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23 September 2008 @ 05:09 pm
Song of the Week #25: Schrodinger's Cat "Loch Ness Monster"  
It’s been a couple of weeks since the last Song of the Week – ah life, it does get busy sometimes.

We’re back with a bang this week. Some of you may be crying out that you can’t duplicate an artist that already has had a song of the week, but heck, this is my blog and in the words of Cartman, “I do whateva I want!” So here we go (grab a bite to eat, this one is a long one).

Click here for the Schrodinger's Cat My Space
click on the last track in the player: “Loch Ness Monster”
Schrodinger’s Cat: Michael Horne – vocals / PJ Muller – keys / Paul Bremner – guitar / Mike Armstrong – bass / John Balducci – drums

The atmospheric beginning puts you right on the foggy shore
1:00 drums and bass add texture and drama
1:55 “thin line” increasing intensity – holds special memories for me of Rochester – chills everytime I hear it
2:10 “Hold my hand” – love it
2:20 interplay between all instruments
2:50 driving bass, guitar textures
3:40 beautiful vocal
3:53 riff to part II – put on your seatbelt
4:00 drums – go John
4:35 keys – go PJ
4:50 guitar – go Brems
5:15 keyboard/guitar harmony soloing
5:40 go Mike
6:00 go everyone!
6:22 wow

The studio version these days doesn’t do the live version justice with Brems’ guitar screaming with intensity, Mike A’s monster 6-string bass running everywhere, PJ’s furious finger soloing and atmospheric textures, John’s thundering drum fills, and Mike’s gorgeous voice and lyrics weaving metaphors through the murky water; but it still is brilliant!

I sent some of you this track last week when I emailed you about going with me or meeting me at Manhattanville College in Purchase, NY for a reunion show of the mighty Schrodinger’s Cat! This is a band I was blown away by in November 1995 when they opened for Kansas in Poughkeepsie and was lucky enough to see them a number of times after that including a magical weekend with Marillion and John Wesley on Labor Weekend 1996. Their soundcheck in an old church-converted-to-theater in Rochester, NY that weekend stunned me as they threw out new material I hadn’t heard (“Headline” and “Same Old Storm”). The memories came rushing back on Saturday night as I waiting for them to take the stage at Reid Castle: the emotionally charged ‘final’ show on 4/17/99 in Poughkeepsie before Michael Horne left for California and then the official final show later that year for Wesfest, 11/20/99, in New Paltz. And now here I was, 9 years later about to hear those classics (in my book) again in a live setting. I don’t travel like I used to for shows, but the 300-mile round trip drive was full of anticipation and fond memories, and well worth every mile.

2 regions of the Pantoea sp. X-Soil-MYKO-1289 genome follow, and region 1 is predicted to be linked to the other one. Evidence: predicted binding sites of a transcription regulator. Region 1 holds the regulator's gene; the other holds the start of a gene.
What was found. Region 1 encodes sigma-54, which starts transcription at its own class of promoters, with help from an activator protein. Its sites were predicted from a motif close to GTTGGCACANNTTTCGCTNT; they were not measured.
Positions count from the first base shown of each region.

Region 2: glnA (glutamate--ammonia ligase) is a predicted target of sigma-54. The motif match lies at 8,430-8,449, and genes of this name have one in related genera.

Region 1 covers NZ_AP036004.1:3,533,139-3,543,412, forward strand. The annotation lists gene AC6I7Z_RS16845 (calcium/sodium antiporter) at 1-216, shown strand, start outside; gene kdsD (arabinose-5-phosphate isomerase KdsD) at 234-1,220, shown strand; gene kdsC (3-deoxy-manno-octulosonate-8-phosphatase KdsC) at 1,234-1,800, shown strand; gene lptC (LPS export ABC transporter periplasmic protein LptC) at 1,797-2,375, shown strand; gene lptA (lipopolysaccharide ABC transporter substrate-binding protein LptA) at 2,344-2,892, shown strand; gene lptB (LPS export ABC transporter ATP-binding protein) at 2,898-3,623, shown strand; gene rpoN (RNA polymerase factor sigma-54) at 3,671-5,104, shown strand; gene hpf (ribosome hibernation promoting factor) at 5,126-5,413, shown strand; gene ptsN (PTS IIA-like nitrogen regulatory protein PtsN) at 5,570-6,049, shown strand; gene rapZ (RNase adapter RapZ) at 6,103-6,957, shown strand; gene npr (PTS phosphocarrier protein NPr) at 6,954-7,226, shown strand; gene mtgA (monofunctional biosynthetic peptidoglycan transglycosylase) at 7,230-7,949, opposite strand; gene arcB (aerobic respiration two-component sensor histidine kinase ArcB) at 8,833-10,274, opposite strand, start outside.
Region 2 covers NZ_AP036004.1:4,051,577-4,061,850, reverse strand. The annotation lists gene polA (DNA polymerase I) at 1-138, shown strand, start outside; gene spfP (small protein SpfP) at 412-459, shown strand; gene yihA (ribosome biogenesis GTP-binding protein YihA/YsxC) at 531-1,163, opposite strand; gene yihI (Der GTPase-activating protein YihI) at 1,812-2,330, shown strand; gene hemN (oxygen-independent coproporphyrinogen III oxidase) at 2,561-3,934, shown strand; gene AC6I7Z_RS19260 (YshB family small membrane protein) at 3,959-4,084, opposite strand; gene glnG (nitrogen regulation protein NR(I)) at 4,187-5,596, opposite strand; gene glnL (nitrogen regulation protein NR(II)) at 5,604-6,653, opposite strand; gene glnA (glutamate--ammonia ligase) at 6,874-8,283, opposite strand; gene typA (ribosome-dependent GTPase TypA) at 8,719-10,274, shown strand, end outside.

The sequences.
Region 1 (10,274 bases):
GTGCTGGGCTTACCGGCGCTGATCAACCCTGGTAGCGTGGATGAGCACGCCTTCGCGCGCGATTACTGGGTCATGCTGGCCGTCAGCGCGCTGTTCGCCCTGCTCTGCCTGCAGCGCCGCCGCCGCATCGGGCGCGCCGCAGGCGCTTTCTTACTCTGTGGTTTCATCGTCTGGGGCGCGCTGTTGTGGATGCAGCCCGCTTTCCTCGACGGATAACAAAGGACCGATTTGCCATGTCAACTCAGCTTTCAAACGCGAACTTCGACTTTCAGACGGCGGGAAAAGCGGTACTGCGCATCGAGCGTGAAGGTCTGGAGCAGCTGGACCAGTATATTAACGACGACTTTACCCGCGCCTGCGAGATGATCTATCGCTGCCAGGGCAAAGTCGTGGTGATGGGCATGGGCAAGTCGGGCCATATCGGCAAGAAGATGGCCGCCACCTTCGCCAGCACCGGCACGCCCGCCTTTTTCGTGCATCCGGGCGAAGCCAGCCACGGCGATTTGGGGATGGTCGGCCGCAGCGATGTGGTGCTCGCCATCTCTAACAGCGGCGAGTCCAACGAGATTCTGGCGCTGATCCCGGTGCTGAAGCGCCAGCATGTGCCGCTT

I saw PJ as I stepped up to get in, and we exchanged “hello’s”. He mentioned that rehearsal had gone well and they were looking forward to the show. They hadn’t played together in 9 years and they rehearsed as a full band for the first time on Thursday night, then at the venue on Friday and show day was Saturday. Early bird catches the worm as I plopped myself front row center, 15 feet from Mike’s mic stand – taking in the surroundings - what a beautiful room, John’s S’cat drum head – this was the place, pinch me – this is it! Mike walked through and stopped by quickly before bringing his lovely wife by a few minutes later – she had never seen him perform on stage so this was going to be a treat for her. He too was impressed that rehearsal had gone so well, no train wrecks, and it all felt so natural like it was 9 minutes, not 9 years.

The next few hours went by all too quickly.